Mapping nested entities and other transformation examples


#1

Hi all,

Been reading up on ROM and my first project is a ROM adapter for the RailsEventStore project. I am still getting my head around the shift from ActiveRecord to this paradigm, but ROM is what I’ve been looking for. rom-rb.org has been super helpful!

As I learn about adjusting to different ways of querying data, I’m still looking for examples of simple shifts from AR to ROM. I’ll save those for another time.

Question: How do I map nested entities to a specific model, for certain queries in my repository class? As far as I can tell, I can use map_to or map_with for the root entity.

Where can I find more examples of mapping and moving from AR to ROM? I’ve used rom-rb.org, but the mappers section is sparse, unless I missed where to see more examples.

Thanks!


#2

Could you come up with some simple example (in terms of data structures and their source)?


#3

@solnic the use case at the time was simply a many-to-one association and wanting to map the entity as well as the child object, each to their own class.

In retrospect, it sounds like maybe the mapper for the entity would also map the association attribute to the custom class for that association, potentially.


#4

I’d recommend using auto-structs with custom namespaces and then name struct classes after relation names. Remember that you can alias relations at run-time too. See here for more info.

If you want to rename a relation that’s part of the graph you’re loading, you can do this:

users.combine(:tasks).node(:tasks) { |t| t.as(:todos) }

If you have a struct class in your configured namespace that’s called Todo, it’s gonna be used for mapping associated tasks.

If you want to use #map_to, you can do it in a similar way, ie:

users.combine(:tasks).node(:tasks) { |t| t.map_to(Todo) }

#5

@solnic I’ve been using the auto-structs, but the node/as features are interesting as well.

I think the different strategies for mapping and where all you can do it is taking some time to understand. I would assume I can setup default mappers for relations or repositories, but haven’t had much luck doing that. Also, can Transproc DSL only be used in a custom mapper class, or elsewhere?


#6

@solnic I’ve got an example of a commit where I’m replacing a SQL join with ROM combine. There’s the “StreamEntries” which reference an “Event” ID. I want to get a list of Event entities, but they need to be ordered based on “position” in the StreamEntry entity. I’ve been attempting to not intermingle relations, but it’s proven challenging, particularly when combined with mapping.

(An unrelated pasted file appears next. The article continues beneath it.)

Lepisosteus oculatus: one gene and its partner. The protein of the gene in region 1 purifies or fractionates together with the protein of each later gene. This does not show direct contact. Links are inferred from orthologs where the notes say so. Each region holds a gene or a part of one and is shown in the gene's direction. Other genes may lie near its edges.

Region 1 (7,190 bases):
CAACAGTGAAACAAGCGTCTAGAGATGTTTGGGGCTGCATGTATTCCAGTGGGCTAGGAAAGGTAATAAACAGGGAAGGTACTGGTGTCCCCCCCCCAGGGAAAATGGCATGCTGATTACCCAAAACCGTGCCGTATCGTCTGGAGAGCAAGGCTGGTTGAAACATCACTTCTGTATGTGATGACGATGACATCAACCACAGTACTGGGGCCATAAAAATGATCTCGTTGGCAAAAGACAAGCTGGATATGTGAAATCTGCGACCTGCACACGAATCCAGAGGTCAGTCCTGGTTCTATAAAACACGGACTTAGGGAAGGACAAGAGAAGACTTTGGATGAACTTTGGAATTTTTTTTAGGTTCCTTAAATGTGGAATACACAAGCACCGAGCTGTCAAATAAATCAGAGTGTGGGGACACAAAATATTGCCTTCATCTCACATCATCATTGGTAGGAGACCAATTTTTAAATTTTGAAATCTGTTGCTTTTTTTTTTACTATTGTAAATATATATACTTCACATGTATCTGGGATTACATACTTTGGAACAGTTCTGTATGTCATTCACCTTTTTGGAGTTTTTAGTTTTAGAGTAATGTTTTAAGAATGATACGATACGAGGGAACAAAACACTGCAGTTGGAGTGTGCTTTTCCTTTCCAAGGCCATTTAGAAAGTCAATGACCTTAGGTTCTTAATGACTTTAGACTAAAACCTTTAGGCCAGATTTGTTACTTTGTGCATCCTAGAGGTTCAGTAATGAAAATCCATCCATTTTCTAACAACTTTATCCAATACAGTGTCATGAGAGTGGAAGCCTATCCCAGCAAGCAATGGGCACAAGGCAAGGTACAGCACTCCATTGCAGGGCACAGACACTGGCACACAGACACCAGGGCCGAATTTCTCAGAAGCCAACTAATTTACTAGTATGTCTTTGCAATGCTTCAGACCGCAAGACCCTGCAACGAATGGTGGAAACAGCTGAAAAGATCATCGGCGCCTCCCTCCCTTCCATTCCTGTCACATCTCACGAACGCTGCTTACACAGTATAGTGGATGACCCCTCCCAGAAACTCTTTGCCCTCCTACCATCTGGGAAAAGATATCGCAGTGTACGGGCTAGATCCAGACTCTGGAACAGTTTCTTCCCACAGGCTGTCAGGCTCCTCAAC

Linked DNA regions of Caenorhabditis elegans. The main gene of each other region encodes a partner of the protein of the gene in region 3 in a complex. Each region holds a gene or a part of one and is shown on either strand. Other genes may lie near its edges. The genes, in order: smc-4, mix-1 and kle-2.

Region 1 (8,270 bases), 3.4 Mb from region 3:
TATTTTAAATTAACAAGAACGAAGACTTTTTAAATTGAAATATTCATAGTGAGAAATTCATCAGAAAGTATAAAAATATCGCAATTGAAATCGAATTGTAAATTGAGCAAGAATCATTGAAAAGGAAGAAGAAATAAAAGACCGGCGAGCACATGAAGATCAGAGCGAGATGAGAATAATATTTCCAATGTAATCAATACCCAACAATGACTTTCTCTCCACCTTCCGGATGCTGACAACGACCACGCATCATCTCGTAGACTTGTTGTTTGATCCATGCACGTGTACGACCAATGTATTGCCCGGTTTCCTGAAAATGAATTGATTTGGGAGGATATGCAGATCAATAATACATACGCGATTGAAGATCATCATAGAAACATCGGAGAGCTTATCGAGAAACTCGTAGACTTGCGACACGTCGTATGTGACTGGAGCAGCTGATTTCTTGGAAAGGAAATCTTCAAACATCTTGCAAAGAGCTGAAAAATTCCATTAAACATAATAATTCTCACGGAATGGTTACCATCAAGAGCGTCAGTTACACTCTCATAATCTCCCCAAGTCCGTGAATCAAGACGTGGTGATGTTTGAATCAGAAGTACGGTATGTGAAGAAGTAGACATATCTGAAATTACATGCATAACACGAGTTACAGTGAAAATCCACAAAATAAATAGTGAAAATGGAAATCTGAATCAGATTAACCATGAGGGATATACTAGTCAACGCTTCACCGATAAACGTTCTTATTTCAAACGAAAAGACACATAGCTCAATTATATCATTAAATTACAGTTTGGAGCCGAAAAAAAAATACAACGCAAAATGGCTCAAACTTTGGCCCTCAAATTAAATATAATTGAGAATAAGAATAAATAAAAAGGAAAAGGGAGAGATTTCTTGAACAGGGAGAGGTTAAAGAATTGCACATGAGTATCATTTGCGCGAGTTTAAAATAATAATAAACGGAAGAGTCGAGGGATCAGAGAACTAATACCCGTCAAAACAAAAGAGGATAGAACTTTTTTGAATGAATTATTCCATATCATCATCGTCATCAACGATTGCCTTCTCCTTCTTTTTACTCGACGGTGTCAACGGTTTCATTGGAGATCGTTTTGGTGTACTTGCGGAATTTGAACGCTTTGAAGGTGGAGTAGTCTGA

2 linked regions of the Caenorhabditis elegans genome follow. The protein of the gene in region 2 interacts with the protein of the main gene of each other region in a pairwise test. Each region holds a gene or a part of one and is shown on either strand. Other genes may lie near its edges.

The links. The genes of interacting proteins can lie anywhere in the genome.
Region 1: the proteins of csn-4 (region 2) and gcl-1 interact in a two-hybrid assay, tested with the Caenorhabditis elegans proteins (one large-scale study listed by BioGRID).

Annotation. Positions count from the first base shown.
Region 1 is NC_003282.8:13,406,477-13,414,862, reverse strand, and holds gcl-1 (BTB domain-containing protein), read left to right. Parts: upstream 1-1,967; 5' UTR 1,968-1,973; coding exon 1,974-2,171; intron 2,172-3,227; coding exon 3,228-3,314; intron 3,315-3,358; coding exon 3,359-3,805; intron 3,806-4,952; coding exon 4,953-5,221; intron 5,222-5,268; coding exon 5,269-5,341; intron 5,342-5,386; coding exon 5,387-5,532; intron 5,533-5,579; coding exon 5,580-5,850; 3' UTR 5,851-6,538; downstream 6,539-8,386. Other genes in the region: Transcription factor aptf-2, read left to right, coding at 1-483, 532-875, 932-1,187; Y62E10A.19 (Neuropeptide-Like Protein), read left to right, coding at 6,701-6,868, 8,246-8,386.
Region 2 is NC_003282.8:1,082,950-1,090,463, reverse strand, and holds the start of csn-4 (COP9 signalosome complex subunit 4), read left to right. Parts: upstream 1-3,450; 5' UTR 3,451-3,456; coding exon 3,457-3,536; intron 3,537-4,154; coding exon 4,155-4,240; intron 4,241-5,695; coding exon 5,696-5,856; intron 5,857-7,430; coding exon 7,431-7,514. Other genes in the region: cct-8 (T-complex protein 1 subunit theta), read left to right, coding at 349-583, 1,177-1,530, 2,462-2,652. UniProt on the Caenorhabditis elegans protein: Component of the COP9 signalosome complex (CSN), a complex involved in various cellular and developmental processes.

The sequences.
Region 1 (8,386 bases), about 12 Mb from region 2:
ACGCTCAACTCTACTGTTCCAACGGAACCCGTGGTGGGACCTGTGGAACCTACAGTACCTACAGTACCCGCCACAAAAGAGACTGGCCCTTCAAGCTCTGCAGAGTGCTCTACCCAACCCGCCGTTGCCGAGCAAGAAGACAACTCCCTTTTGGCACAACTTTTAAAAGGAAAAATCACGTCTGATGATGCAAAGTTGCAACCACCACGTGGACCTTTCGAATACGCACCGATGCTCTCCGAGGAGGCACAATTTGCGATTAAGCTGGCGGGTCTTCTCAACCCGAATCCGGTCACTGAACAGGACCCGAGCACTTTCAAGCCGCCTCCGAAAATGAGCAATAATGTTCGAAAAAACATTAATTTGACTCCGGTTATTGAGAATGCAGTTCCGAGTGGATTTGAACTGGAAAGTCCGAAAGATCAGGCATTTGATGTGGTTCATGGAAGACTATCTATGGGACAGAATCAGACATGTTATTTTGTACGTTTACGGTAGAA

This commit shows the change from SQL joins to ROM combine: https://github.com/joelvh/rails_event_store/commit/5a9809cdee2f34f12294658faf6a10596ee977f7

I tried using your node mapping suggestion, but we’re mapping to a custom class and something was causing an error where the mapper or combine was trying to access attributes of the mapped class via event[...]. I was able to avoid mapping before combining by using the mapper outside the relation work.

  • How can I call the mapper by it’s registered name when I have an array instead of a relation?
  • Can a nested entity be mapped to a custom class? (I assume it has to be a Hash-like object because you store the combine key on the nested object)
  • I’d also love to not have to loop over the result by calling map to grab the nested “event” object, but imagine that’s probably the most practical way.

The only reason this relation work is inverted is because the ordering of the results matters, but the ordering is not on the entity that I want to return from the relation/repository.

Any suggestions on the approaches taken in the example? (This is the project I’m learning ROM with)

Thanks!

P.S. The tests pass, just want to see how you would do this differently.


#7

This probably means that the order of mapping was not correct, ie you mapped to custom objects prior auto-mapping. Please make sure you tried it with latest rom-core and rom-mapper because this is exactly the issue I fixed recently.

Just call it, mappers work with anything array-like.

Yes, via node(:foo) { |foo| foo.map_to(CustomClass) } like I showed before or by using a custom struct with attribute set to CustomClass (assuming you’re using rom/struct or dry/struct).

If it bothers you, define a mapper that hides it :slight_smile:


#8

Thanks @solnic. Would it be appropriate to post some transformation examples to get feedback on how to best translate them to the ROM way or optimize them if they’re an attempt to use ROM? I have various examples that I can show in plain Ruby that would be helpful to see how you’d approach them, as I haven’t found many examples in the wild.

Thanks!


#9

Yes no problem :slight_smile: